‘Being out of the game made us even more hungry’

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When Hamilton Masakadza was 18, there was something more important to him than playing cricket.

That was perhaps understandable because by then he had already made history on the pitch. Earlier that year — 2001— he had become the first black Zimbabwean to score a first-class century, a feat he achieved in just his second match.

He popped onto the international scene five months later in similar style, with a match-saving Test century on debut against West Indies. He was, at the time, the youngest player to score a hundred on Test debut.

Once he finished school it was not the thought of playing more cricket that beckoned, but the idea of studying further.

“I decided that it would be easier for me to study before starting a career as a national sportsman,” Masakadza told ESPNCricinfo.

“It seemed to me as though if there was a time when it would make sense to go and (study), it would be then.”

The search for a suitable tertiary education institution at first pointed to the popular University of Cape Town, but cricket conspired to send Masakadza to a lesser known campus in Bloemfontein.

He had previously played in the City of Roses at the South African national Under-19 Cricket Week, in which Zimbabwe were invited to participate, in 2000.

His 113 against a strong Western Province attack caught the eye of Ewie Cronje, Hansie’s father, who was the director of sport at the University of the Free State at the time.

Zimbabwe had almost six years out of the longest format, during which they revamped their domestic structure and introduced a more professional franchise system, recruited Alan Butcher as their coach, and integrated former players into the structures.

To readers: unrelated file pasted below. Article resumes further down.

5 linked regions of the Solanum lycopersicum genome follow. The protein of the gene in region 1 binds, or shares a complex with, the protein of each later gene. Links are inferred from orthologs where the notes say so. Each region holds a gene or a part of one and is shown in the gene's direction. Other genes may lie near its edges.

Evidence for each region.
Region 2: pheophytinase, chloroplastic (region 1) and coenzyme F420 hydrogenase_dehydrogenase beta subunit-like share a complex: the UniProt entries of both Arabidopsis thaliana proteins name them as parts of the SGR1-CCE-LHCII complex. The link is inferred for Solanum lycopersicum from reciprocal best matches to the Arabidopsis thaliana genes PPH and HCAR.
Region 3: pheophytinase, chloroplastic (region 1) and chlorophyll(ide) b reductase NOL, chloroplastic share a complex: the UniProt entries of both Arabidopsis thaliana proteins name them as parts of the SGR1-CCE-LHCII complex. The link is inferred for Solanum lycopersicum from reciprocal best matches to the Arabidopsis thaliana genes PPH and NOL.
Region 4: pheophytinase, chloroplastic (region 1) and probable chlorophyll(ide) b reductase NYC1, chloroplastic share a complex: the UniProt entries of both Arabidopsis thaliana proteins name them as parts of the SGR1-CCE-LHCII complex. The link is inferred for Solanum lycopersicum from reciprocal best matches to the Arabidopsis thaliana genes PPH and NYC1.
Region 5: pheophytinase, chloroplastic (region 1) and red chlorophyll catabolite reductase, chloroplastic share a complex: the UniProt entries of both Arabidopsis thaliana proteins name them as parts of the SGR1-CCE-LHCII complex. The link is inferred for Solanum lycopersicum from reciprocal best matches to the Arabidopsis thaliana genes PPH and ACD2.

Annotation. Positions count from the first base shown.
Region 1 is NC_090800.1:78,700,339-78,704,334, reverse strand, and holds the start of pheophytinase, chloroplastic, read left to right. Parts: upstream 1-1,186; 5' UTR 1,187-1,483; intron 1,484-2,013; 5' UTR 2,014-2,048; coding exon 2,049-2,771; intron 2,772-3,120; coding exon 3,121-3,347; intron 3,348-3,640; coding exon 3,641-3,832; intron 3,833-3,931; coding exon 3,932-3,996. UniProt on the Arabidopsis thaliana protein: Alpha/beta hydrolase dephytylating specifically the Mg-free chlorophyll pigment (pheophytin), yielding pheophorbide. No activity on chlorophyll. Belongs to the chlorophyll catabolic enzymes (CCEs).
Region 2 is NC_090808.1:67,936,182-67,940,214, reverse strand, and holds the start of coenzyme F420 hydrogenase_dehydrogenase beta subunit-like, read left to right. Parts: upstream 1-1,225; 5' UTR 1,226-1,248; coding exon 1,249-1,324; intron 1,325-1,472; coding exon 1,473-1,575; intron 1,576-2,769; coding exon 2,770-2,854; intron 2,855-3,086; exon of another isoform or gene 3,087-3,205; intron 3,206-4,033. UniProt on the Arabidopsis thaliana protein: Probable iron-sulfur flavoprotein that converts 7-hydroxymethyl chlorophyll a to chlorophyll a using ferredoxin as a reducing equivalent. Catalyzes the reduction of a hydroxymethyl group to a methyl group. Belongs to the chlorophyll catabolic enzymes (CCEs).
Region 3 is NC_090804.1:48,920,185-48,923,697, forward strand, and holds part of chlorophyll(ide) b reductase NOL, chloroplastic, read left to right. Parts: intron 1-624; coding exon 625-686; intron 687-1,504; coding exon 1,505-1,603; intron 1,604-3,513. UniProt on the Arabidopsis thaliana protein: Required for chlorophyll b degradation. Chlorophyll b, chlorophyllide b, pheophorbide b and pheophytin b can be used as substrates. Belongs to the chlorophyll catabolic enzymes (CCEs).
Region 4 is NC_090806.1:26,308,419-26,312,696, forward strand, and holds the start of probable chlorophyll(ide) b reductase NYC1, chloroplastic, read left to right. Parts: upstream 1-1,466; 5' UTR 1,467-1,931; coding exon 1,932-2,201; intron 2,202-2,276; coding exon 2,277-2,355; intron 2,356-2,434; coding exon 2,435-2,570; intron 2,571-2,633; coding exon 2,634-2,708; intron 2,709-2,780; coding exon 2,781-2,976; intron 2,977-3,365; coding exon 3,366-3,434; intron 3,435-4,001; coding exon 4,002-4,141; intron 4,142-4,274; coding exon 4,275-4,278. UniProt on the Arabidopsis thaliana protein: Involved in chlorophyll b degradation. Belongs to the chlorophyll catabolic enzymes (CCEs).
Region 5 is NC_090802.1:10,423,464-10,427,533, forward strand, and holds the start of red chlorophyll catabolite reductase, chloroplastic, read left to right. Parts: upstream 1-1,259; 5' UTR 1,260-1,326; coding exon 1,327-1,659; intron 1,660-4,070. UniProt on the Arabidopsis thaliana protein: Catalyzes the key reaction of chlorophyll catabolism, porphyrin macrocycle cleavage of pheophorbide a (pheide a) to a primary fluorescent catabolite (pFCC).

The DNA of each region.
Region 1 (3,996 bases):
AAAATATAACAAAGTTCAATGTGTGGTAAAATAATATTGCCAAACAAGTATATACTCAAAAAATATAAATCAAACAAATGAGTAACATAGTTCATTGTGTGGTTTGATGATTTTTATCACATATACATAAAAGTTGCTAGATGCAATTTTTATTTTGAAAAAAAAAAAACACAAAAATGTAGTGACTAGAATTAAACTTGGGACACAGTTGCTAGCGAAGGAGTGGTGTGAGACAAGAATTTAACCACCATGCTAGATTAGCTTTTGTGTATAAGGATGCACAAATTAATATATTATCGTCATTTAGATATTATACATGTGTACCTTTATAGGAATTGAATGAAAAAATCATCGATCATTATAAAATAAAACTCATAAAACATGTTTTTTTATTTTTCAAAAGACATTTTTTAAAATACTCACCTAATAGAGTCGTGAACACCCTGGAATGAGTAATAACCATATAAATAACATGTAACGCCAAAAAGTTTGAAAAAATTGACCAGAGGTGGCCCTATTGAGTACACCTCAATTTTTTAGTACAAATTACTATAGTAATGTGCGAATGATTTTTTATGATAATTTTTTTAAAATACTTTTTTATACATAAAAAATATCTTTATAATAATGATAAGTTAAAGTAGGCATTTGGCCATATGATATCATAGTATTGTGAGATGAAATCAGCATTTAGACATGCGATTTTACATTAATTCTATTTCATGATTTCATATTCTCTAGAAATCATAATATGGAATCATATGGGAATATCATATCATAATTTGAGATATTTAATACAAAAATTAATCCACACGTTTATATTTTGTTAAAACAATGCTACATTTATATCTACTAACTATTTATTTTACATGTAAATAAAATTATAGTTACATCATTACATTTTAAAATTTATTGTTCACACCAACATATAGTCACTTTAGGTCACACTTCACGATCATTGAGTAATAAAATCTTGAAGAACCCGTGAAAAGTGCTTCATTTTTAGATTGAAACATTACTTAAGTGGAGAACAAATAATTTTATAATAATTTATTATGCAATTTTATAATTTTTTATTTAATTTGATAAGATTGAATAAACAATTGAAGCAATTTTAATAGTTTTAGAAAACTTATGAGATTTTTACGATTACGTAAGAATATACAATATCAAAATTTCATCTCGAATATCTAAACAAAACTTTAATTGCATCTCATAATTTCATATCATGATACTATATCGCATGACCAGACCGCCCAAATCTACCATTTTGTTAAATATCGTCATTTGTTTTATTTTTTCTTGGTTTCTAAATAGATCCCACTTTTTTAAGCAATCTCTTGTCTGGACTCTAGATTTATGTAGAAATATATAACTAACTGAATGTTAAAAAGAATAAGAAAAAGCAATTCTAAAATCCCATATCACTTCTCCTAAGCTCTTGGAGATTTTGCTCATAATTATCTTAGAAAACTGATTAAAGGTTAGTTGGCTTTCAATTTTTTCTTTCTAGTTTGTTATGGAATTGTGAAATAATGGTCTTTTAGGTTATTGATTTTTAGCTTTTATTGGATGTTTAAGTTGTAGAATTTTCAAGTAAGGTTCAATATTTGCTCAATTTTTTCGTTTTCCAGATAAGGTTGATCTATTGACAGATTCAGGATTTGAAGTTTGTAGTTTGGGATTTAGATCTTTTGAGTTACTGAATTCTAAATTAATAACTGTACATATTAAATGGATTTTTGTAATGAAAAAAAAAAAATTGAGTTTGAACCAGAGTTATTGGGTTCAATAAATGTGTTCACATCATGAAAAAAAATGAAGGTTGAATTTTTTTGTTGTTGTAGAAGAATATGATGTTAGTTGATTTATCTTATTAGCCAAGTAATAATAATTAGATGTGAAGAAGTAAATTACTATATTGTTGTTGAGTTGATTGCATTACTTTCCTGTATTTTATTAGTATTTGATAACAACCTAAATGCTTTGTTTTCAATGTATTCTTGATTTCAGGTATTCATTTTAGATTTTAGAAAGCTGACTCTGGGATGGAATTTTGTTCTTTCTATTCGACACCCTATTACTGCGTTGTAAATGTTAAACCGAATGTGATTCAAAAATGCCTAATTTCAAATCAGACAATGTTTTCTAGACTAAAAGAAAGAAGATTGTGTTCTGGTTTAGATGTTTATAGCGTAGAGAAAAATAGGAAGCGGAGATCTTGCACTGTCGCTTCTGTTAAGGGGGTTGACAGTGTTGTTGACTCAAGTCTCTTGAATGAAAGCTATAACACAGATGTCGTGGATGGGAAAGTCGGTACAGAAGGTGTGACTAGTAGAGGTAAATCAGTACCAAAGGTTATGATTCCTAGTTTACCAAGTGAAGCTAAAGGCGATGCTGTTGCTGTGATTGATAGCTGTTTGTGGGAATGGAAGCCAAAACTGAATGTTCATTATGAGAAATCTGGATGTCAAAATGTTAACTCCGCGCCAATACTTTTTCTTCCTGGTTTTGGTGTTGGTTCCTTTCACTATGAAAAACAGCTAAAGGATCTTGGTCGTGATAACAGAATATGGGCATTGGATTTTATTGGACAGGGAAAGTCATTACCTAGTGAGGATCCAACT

Their comeback, against Bangladesh this August, saw them win the one-off Test, in which Masakadza came full circle, as it were, scoring his second Test century, and the one-day international series, but were rudely jolted back to earth a month later after losing every match of their series against Pakistan.

Masakadza still hails the comeback as a success. “The win against Bangladesh was special and even against Pakistan we competed well except for the batting collapse on day four [of the Test],” he said. “We still have to develop a bit of confidence as we go on.”

He believes Zimbabwe’s strength, as they prepare to take on New Zealand home and away in coming months, is going to be what was once their weakness: that the players who battled in previous years are still around and have more to contribute.

“We know and understand each other really well, and while other teams are trying to get a mix of youth and experience, we don’t have to do that because we already have it,” he said.

The experience comes from Masakadza, Brendan Taylor, Tatenda Taibu, Vusi Sibanda, Prosper Utseya and Chris Mpofu, who were all playing international cricket before 2005 but are still young enough to have years in the game ahead of them.

The youth is streaming in through Tino Mawoyo, Brian Vitori, Kyle Jarvis, Craig Ervine and Forster Mutizwa.

“Tino and Craig especially like to ask questions, and we know that there is no substitute for experience, so the rest of us can pass that on.”

“I know my limitations and I don’t try too many things. For example, I’m not very adventurous in the air,” he said. “I like to plan my innings a lot and I have a visual image of how I will play each guy in the opposition.

“One thing I have to work on is the trouble I have against spinners who get the ball to go the other way, like Saeed Ajmal.”

Masakadza is eyeing a leadership role, being one of the few veteran players who has not captained Zimbabwe.

“It’s something I do aspire to,” he said. He’s also looking to “get my averages up in all three forms of the game, because having them below 30 is not enough”.

Be that as it may, he is one of the few who realises there is life outside and after cricket. He has his degree to fall back on when his playing days are over, but knows there are few others like him. In his typically planned style, he would like to encourage them to think about their futures as well.

“It’s very easy for people to go that way [and not study],” he said. “When you start playing sport at the highest level and you are young, you can forget about everything else. I would like it if it was possible for structures to be put in place to help young sportsmen get degrees.”